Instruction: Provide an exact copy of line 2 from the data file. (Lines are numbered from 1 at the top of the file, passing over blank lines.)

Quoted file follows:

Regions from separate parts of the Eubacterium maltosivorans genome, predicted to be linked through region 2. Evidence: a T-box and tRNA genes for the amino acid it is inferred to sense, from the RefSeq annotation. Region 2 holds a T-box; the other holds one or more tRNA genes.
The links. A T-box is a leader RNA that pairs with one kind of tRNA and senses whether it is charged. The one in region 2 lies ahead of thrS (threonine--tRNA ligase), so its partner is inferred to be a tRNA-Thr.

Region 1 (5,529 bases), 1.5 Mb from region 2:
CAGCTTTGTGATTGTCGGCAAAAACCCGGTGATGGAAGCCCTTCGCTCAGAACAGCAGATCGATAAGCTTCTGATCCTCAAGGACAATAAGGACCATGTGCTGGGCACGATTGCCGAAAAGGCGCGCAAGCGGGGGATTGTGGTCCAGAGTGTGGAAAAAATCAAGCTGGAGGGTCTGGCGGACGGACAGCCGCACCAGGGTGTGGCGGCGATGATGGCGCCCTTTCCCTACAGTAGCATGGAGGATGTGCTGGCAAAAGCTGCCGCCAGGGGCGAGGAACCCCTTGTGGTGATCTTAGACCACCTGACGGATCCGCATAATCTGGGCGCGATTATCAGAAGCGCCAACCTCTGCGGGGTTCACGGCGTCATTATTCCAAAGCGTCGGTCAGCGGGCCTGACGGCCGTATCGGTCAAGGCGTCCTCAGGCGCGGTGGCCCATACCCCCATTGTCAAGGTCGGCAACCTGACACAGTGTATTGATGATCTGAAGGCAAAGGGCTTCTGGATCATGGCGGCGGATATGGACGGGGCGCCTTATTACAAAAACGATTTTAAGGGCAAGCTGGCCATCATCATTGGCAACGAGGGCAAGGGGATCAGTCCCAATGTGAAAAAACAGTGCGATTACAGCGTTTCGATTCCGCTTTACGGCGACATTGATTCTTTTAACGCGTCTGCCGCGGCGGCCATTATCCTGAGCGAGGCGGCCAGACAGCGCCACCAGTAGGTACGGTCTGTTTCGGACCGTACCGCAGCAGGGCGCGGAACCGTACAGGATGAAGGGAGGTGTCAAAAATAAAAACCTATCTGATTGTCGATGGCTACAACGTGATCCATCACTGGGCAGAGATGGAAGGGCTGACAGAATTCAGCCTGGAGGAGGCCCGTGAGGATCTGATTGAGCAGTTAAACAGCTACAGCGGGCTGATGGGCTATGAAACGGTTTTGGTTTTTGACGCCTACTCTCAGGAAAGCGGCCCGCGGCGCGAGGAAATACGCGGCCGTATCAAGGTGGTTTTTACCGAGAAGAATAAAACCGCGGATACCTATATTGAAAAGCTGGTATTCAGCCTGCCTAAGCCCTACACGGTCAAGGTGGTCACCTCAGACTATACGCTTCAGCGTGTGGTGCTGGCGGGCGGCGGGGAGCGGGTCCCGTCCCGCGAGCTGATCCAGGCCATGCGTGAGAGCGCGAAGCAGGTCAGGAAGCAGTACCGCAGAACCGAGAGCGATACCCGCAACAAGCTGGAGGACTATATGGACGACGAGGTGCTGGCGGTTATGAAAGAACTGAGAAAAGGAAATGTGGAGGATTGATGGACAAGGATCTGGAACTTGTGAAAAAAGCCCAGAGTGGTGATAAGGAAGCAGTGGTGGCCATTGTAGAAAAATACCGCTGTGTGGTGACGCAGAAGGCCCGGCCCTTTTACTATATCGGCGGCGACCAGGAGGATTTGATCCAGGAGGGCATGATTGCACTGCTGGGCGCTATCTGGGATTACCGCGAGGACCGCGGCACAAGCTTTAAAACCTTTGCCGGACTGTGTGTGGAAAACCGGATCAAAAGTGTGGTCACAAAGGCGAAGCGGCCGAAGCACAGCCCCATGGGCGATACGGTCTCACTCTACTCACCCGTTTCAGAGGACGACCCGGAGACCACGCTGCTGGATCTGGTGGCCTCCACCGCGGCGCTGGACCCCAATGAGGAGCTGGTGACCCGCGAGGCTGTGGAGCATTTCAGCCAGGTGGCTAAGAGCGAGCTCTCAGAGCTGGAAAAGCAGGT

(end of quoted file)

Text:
The links. A T-box is a leader RNA that pairs with one kind of tRNA and senses whether it is charged. The one in region 2 lies ahead of thrS (threonine--tRNA ligase), so its partner is inferred to be a tRNA-Thr.